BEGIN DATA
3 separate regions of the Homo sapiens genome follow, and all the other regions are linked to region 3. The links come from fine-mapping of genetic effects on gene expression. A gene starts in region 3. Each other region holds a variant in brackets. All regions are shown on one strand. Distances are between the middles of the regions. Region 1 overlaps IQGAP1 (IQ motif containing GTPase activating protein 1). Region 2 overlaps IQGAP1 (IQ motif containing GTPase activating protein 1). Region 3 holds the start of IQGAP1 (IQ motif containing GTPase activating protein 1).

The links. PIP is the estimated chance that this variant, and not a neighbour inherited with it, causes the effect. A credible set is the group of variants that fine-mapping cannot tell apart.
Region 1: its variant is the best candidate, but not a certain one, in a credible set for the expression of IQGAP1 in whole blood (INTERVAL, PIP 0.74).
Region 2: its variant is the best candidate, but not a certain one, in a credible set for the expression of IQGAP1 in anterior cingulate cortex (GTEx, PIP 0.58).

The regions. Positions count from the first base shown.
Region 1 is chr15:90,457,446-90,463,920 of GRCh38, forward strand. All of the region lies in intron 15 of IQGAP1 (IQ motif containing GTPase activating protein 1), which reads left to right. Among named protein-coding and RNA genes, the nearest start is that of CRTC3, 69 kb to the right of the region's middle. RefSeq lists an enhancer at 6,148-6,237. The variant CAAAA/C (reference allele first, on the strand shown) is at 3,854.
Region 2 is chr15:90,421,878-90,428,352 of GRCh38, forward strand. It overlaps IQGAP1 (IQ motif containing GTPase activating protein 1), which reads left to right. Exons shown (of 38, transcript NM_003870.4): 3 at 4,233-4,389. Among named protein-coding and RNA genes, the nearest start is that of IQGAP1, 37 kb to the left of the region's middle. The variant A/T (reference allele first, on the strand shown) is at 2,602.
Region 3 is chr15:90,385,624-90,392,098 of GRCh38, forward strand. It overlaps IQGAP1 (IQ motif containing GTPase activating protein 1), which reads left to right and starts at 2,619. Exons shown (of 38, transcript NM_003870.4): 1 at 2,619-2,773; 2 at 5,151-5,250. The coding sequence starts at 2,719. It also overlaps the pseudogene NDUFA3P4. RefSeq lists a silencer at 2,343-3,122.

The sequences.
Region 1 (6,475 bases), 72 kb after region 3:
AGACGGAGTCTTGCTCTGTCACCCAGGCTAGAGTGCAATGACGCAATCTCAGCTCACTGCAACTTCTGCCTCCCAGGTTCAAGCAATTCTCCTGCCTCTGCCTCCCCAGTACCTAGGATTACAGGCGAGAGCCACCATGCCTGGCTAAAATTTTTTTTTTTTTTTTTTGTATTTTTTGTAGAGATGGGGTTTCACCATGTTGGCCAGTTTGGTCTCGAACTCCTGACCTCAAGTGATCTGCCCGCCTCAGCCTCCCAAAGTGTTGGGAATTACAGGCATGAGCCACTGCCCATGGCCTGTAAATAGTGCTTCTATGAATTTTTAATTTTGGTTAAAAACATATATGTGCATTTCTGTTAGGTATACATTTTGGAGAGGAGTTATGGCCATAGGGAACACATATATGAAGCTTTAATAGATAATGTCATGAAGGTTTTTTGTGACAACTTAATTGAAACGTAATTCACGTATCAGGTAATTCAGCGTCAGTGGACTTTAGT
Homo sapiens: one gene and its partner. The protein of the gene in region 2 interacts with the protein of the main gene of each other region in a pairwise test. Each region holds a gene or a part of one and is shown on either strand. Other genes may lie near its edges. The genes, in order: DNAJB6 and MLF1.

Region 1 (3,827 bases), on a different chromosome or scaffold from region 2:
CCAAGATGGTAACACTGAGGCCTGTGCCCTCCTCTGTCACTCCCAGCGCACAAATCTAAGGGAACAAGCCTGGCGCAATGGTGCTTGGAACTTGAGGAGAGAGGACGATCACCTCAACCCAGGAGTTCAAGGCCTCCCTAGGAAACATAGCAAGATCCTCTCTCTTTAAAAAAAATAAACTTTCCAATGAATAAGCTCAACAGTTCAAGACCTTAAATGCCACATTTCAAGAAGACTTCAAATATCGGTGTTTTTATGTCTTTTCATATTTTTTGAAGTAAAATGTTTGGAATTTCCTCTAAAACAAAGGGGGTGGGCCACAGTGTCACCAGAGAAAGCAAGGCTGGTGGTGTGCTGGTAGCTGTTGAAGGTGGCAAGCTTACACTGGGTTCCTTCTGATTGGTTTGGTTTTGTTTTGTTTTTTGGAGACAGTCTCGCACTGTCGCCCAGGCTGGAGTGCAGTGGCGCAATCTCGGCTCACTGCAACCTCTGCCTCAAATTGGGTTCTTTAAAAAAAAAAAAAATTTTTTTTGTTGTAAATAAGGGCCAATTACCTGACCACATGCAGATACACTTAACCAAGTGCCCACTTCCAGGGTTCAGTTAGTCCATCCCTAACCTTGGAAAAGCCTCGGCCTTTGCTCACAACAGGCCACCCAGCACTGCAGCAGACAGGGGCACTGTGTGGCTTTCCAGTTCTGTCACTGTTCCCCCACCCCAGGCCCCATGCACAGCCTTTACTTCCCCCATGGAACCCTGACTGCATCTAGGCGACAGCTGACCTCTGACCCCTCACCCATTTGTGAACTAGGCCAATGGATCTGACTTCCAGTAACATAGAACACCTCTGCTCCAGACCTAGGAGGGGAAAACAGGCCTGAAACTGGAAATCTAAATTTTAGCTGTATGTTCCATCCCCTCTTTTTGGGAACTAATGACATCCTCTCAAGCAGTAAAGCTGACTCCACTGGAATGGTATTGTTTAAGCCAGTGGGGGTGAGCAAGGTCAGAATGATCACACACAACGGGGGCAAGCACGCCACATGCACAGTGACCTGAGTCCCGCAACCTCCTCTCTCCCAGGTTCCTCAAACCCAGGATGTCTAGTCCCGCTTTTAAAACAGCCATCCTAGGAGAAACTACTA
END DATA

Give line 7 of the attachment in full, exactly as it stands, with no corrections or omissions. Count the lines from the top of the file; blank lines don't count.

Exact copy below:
Region 2 is chr15:90,421,878-90,428,352 of GRCh38, forward strand. It overlaps IQGAP1 (IQ motif containing GTPase activating protein 1), which reads left to right. Exons shown (of 38, transcript NM_003870.4): 3 at 4,233-4,389. Among named protein-coding and RNA genes, the nearest start is that of IQGAP1, 37 kb to the left of the region's middle. The variant A/T (reference allele first, on the strand shown) is at 2,602.